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England's oldest horse race celebrates 500th anniversary, after almost falling at the last hurdle

The Telegraph logo The Telegraph 21/03/2019 Patrick Sawer
Riders prepare for the start of the Kiplingcotes Derby in Market Weighton.   (Photo by Anna Gowthorpe/PA Images via Getty Images) © PA Images Riders prepare for the start of the Kiplingcotes Derby in Market Weighton. (Photo by Anna Gowthorpe/PA Images via Getty Images)

Twelve months ago it almost fell at the final hurdle, with a waterlogged course putting paid to the annual running of England’s oldest horse race.

Under the ancient rules of the Kiplingcotes Derby if the race does not take place one year then it can never be run again.

So last year a solitary volunteer had to walk a horse along the route to keep alive the ancient tradition, dating back to 1519.

The winning post sign at the Kiplingcotes Derby in Market Weighton.   (Photo by Anna Gowthorpe/PA Images via Getty Images) © PA Images The winning post sign at the Kiplingcotes Derby in Market Weighton. (Photo by Anna Gowthorpe/PA Images via Getty Images)

Things were very different this time round, with dozens of riders taking part in the 500th anniversary of the four-mile cross country race in front of hundreds of spectators on Thursday.

Some had flown from across the Atlantic to watch the spectacle, including one Canadian family whose distant ancestors were reputed to have been in the crowd to watch the first ever race.

The Witty family, from Edmonton, Alberta, like to boast that Peter Witty and his brothers watched the first horse to romp home in the Kiplingcotes Derby five centuries ago.

On top of that a more recent ancestor, Richard Witty, born in 1802, won the race twice in the 1830s and 1850s.

A sign for competitors and spectators at the Kiplingcotes Derby in Market Weighton.   (Photo by Anna Gowthorpe/PA Images via Getty Images) © PA Images A sign for competitors and spectators at the Kiplingcotes Derby in Market Weighton. (Photo by Anna Gowthorpe/PA Images via Getty Images)

Vanessa Witty said: "It's wonderful being here, and strangely nostalgic to walk around and know this is my ancestors' land."

In the end this year’s race was won by habitual winner Tracey Corrigan on her horse Frog, who beat a record field of 36 competitors to lift the trophy for the fourth time.

It was a bittersweet moment for Ms Corrigan, from Sawdon, near Scarborough. The horse she had intended to ride died after breaking his leg a few days ago, leaving her “very upset”.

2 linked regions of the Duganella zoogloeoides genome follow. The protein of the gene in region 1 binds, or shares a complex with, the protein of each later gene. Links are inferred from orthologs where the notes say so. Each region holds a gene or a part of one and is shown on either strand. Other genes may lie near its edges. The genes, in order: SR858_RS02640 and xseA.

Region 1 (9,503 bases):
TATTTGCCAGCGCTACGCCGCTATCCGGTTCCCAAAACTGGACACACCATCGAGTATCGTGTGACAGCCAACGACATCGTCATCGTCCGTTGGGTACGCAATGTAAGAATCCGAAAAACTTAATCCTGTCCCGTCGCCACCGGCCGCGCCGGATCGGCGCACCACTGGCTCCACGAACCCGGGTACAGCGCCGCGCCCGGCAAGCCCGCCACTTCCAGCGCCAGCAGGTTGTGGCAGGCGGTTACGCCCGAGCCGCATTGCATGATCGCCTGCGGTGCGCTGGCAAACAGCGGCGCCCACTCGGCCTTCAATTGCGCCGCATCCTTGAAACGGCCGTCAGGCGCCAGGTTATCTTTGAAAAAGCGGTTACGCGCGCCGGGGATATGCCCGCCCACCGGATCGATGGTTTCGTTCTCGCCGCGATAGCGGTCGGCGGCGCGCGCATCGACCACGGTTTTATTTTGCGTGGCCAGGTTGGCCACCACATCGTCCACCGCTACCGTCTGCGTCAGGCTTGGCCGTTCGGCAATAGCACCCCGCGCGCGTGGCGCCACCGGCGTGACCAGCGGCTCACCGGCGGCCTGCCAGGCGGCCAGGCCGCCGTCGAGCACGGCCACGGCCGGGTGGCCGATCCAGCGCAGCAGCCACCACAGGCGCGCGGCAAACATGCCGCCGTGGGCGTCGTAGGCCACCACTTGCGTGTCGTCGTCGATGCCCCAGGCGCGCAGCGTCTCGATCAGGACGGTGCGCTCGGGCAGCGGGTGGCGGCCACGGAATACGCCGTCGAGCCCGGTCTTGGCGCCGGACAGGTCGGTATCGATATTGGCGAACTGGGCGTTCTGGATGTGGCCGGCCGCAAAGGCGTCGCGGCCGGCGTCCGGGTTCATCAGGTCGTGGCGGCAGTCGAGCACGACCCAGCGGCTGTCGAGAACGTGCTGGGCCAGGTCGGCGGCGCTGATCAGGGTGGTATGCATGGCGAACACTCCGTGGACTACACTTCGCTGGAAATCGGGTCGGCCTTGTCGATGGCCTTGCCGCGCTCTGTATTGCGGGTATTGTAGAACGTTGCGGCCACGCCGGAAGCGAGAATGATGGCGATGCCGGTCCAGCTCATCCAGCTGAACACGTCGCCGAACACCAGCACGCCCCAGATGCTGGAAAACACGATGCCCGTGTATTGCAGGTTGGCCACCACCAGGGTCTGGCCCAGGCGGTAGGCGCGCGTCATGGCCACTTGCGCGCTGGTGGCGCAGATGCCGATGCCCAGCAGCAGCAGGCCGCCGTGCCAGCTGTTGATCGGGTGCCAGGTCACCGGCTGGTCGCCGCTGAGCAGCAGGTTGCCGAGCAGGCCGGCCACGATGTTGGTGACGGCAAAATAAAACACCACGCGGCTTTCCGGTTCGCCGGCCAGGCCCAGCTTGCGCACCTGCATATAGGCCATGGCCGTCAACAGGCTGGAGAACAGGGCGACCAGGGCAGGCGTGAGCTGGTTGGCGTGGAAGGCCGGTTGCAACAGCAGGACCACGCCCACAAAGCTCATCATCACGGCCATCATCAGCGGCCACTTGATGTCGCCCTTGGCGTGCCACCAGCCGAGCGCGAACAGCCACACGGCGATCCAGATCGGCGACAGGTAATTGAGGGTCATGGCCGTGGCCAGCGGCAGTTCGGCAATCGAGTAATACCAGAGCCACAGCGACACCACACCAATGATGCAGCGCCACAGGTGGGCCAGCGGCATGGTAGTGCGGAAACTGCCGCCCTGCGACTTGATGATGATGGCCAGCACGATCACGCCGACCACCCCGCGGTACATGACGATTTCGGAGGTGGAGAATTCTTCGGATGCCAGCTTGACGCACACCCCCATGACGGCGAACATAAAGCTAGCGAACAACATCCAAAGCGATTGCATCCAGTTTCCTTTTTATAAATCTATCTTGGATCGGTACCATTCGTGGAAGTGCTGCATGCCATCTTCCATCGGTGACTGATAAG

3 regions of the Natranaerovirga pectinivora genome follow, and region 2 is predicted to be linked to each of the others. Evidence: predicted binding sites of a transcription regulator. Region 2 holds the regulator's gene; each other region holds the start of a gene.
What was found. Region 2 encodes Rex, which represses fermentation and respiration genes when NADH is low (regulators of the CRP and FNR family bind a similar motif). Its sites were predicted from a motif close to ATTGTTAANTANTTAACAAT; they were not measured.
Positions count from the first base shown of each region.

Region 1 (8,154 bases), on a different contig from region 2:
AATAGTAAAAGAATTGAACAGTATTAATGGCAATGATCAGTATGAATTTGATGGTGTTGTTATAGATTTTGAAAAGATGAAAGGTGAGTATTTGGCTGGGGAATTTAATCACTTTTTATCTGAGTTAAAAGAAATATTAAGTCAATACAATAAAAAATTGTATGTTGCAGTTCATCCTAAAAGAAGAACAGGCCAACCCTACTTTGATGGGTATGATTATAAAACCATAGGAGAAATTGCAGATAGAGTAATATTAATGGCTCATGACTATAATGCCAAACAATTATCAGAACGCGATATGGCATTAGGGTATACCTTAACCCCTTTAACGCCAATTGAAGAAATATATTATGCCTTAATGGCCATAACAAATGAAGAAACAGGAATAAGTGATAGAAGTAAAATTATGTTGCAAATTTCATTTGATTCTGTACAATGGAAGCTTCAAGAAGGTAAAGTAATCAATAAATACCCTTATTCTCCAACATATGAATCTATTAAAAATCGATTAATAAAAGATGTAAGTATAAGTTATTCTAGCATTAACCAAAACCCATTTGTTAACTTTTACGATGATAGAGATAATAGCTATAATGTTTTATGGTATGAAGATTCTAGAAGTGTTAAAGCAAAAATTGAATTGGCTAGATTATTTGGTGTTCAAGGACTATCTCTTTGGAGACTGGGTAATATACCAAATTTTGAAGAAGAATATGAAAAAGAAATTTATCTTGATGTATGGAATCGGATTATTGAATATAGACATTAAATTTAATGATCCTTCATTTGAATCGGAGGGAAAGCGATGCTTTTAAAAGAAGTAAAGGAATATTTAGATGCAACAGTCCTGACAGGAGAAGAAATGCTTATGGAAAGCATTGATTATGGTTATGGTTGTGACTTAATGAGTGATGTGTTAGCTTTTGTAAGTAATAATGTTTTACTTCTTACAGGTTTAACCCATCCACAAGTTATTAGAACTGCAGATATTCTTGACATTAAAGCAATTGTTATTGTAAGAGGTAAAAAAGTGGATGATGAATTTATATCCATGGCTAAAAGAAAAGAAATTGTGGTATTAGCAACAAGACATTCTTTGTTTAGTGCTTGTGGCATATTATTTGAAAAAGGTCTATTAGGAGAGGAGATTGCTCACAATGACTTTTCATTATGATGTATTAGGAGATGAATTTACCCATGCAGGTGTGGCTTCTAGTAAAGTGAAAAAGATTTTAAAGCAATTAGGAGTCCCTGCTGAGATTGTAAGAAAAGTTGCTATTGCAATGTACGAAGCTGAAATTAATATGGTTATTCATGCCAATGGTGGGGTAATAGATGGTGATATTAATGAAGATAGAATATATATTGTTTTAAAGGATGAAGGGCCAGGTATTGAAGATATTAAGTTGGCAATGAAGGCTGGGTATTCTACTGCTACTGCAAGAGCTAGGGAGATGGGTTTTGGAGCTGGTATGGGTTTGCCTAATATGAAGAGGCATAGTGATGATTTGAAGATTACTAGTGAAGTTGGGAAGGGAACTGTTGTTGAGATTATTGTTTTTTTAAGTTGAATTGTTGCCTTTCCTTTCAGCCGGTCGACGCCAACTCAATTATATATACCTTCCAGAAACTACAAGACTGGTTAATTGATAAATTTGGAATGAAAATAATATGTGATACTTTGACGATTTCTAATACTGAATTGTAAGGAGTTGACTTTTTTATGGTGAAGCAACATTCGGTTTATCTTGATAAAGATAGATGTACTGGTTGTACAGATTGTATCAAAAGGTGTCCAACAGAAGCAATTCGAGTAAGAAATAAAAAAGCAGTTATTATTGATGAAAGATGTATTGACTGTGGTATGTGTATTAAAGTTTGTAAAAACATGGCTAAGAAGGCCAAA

She also bemoaned the fact that in her view the course through the farm lanes, tracks and public roads of the Yorkshire Wolds has been sanitised in recent years.

File: Carolyn Bales from Malton celebrates with the trophy after riding her horse Woteva to victory in the Kiplingcotes Derby © PA File: Carolyn Bales from Malton celebrates with the trophy after riding her horse Woteva to victory in the Kiplingcotes Derby

"There's no skill left to it now, no skill to riding it. Before you had to pick which puddle to go through, but now it's just perfect,” said Ms Corrigan.

The race, held on the third Thursday in March near Market Weighton, East Yorkshire, began life when King Henry VIII was in the third decade of his reign.

A set of race rules, discovered in a bank vault, prohibit riders ‘laying hold’ or striking each other and prevent owners of the horses, of their servants, hindering the riders on pain of disqualification.

Anyone can enter – as long as they weigh, or carry, at least 10 stone – but riders this year have been warned that they need to be “very experienced with a fit horse”.

More unusually the second placed rider can potentially earn more than the winner, as their prize is  £4 of every £5 race entry fee compared to the £50 given for first place. This year that amounted to an estimated £144.

Chris Pitt, the racing historian, who has not missed the event in 27 years, said: "Things like this are a dying breed and need to be preserved, whether it's horse racing or any age-old tradition. I love the atmosphere, the people. It's totally different to a regular race meeting.”

But there are fears that the £12,000 cost of putting on the race may yet put an end to this long-standing tradition.

Guy Stephenson, 86, a retired farmer and race trustee whose family have organised the Kiplingcotes Derby for the past 100 years , said:  “When I first started doing it, you turned up on the day, you didn’t have anything to do the day before, you found the £50 for the winner and that’s all you had to do.

“Hopefully they’ll keep it going, it would be a shame for it to end after all these years.”

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